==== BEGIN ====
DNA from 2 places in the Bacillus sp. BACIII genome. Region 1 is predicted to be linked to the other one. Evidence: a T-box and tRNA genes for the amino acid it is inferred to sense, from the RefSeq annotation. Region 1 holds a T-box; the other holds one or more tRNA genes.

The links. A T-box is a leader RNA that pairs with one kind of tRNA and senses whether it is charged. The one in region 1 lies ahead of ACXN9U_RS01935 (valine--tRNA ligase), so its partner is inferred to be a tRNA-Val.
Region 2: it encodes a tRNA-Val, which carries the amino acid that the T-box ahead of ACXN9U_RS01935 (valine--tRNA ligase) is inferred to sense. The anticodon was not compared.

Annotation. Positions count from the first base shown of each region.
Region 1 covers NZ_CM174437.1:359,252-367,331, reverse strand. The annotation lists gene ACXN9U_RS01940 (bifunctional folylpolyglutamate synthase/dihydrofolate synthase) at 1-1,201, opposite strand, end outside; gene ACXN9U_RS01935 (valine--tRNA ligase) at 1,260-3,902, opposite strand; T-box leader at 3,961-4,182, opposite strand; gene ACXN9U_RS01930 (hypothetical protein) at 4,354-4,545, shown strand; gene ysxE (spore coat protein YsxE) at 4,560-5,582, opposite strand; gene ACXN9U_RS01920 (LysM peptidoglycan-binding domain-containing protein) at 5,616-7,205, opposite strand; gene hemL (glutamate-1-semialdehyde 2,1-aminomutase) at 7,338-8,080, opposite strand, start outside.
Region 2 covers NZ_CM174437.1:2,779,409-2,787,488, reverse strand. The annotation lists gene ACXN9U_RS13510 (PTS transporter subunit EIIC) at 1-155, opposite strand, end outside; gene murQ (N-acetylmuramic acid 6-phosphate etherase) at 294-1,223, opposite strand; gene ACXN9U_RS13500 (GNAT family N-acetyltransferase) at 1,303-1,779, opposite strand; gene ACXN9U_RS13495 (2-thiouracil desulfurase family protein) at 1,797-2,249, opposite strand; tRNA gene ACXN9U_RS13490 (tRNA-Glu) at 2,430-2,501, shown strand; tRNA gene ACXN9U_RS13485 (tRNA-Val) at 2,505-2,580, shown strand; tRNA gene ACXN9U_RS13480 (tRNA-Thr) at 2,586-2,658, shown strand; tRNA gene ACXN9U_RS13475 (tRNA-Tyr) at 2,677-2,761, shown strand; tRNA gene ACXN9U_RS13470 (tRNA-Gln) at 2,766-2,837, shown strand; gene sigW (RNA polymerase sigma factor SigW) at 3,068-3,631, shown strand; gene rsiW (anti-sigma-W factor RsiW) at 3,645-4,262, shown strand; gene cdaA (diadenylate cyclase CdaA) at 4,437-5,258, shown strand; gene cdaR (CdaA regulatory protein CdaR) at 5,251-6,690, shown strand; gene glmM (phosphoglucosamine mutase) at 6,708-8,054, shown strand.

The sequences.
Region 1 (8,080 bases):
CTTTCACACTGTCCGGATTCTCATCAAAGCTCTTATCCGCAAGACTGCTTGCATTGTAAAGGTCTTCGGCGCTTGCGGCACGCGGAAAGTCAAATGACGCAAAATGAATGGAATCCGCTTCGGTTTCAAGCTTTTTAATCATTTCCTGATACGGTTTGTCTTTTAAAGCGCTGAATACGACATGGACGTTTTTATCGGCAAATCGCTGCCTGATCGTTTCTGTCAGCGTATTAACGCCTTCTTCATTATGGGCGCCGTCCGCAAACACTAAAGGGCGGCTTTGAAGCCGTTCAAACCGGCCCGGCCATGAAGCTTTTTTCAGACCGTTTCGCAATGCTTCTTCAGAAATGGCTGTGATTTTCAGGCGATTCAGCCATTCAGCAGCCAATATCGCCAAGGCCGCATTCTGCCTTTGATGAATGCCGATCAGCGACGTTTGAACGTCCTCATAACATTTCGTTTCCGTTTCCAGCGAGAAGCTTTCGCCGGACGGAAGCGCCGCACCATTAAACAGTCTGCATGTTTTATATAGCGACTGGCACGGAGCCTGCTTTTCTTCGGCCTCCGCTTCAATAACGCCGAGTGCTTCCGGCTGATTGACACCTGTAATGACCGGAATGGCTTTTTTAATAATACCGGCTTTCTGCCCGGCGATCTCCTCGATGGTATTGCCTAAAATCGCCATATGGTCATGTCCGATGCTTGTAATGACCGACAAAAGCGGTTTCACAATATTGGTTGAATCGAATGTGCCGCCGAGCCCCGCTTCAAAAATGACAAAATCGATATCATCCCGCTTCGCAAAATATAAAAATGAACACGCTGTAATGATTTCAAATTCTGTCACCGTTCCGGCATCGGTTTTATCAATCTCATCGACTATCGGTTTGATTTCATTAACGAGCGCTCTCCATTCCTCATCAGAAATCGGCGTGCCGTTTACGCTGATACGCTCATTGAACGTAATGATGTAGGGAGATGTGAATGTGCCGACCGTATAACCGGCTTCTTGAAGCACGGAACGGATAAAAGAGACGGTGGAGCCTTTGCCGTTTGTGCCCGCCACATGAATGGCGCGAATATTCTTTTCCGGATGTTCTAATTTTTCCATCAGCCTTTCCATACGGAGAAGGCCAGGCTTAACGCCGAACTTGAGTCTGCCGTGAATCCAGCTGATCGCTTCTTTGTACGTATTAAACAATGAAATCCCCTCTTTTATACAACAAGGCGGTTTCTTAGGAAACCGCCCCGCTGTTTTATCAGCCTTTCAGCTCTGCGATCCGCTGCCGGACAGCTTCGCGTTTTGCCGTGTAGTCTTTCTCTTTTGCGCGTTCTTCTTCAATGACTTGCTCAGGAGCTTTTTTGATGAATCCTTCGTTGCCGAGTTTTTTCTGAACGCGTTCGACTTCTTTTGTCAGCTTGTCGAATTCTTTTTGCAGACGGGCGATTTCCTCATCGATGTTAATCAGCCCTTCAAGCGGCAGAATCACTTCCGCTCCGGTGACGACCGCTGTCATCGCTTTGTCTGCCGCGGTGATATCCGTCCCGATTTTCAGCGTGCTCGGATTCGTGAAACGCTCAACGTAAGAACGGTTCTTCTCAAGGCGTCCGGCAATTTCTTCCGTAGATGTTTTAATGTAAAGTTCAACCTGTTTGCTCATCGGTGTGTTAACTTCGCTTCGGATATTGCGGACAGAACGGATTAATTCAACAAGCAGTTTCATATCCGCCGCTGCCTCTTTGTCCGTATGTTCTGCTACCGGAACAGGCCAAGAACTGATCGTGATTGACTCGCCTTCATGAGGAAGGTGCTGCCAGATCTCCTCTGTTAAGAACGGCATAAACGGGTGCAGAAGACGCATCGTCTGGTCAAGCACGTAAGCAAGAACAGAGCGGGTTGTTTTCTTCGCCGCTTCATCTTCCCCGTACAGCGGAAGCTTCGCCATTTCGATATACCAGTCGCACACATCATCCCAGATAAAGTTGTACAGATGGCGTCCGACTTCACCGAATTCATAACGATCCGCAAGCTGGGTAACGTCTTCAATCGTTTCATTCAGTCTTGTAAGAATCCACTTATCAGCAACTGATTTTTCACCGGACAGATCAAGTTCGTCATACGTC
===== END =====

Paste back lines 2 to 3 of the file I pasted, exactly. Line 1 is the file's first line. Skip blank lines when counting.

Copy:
The links. A T-box is a leader RNA that pairs with one kind of tRNA and senses whether it is charged. The one in region 1 lies ahead of ACXN9U_RS01935 (valine--tRNA ligase), so its partner is inferred to be a tRNA-Val.
Region 2: it encodes a tRNA-Val, which carries the amino acid that the T-box ahead of ACXN9U_RS01935 (valine--tRNA ligase) is inferred to sense. The anticodon was not compared.